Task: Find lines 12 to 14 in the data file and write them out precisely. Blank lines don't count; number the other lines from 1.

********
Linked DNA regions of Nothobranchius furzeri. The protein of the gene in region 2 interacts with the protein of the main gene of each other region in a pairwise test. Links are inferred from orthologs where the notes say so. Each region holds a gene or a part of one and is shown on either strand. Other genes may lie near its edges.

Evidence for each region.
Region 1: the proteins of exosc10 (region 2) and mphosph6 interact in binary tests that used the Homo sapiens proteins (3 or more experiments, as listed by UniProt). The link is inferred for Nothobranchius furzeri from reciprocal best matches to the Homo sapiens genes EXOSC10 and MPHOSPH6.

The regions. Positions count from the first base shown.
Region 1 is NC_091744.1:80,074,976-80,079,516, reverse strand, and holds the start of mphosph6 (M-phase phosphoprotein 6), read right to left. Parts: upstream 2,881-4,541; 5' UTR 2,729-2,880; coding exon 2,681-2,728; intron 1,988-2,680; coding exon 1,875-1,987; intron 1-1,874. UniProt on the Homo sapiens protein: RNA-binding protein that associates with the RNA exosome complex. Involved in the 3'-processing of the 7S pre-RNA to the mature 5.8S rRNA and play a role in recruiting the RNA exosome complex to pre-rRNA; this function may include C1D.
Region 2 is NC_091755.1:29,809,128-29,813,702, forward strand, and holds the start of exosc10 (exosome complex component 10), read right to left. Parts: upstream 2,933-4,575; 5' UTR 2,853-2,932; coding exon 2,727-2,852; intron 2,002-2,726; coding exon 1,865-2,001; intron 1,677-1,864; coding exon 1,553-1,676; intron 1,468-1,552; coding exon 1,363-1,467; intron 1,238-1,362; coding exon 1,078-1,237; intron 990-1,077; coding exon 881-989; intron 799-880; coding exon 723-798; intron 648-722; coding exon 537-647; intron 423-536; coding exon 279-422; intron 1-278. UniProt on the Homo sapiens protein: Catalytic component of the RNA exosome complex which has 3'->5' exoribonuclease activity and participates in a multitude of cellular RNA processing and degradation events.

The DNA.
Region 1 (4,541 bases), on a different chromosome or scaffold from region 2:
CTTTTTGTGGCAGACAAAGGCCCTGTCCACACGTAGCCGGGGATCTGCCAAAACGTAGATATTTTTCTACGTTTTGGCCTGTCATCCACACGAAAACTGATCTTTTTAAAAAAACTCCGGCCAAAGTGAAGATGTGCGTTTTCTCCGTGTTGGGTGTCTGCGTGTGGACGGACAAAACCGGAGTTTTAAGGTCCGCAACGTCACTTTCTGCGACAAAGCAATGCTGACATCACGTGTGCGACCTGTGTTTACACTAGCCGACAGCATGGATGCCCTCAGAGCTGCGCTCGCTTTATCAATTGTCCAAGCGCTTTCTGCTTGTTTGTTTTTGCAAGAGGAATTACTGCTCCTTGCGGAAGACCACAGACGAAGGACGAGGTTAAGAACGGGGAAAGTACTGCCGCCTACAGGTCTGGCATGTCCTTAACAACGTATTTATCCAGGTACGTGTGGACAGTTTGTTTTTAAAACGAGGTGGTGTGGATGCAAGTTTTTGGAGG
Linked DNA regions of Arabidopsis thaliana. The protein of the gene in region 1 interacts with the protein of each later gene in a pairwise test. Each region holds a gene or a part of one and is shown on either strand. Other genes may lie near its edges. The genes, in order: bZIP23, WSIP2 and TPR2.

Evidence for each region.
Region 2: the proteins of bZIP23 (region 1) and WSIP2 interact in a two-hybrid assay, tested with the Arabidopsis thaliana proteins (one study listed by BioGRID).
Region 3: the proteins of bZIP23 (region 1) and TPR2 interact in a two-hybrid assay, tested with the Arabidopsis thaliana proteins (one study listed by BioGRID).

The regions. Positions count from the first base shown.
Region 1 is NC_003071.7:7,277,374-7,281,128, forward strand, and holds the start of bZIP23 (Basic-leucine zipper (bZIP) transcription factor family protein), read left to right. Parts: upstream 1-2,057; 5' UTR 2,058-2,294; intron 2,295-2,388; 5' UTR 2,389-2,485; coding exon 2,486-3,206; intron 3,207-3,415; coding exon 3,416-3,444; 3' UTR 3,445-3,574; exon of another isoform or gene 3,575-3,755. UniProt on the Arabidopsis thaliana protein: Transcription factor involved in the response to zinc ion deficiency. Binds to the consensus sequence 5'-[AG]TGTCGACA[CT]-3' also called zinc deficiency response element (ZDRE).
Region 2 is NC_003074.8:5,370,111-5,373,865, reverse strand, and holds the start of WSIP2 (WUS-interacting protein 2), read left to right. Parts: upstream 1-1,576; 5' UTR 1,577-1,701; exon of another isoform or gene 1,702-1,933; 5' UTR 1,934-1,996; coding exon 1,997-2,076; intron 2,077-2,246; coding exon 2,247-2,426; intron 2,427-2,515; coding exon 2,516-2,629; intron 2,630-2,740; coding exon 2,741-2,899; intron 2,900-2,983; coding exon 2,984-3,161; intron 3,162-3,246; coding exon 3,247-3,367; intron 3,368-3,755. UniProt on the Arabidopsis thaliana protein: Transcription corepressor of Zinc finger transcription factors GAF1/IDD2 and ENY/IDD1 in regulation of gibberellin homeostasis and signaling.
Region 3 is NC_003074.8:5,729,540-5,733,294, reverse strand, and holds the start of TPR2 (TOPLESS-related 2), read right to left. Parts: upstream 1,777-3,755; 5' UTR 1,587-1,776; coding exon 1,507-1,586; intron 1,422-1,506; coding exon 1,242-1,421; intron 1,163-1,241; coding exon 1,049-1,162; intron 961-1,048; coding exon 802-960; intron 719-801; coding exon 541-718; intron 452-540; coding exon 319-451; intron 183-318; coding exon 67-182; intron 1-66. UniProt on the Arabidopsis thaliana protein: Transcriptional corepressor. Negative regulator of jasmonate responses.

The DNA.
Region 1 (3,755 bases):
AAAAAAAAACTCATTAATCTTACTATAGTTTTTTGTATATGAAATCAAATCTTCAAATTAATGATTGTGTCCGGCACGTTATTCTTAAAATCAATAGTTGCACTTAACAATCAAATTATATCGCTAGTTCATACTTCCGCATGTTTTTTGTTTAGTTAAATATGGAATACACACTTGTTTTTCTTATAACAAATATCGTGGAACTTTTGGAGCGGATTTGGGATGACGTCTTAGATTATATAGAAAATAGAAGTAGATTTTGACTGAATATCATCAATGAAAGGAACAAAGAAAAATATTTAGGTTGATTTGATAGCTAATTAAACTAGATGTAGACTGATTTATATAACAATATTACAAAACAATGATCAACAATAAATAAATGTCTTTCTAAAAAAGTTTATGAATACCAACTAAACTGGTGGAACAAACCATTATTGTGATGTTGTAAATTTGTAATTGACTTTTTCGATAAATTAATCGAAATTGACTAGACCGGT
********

Region 2: the proteins of bZIP23 (region 1) and WSIP2 interact in a two-hybrid assay, tested with the Arabidopsis thaliana proteins (one study listed by BioGRID).
Region 3: the proteins of bZIP23 (region 1) and TPR2 interact in a two-hybrid assay, tested with the Arabidopsis thaliana proteins (one study listed by BioGRID).

The regions. Positions count from the first base shown.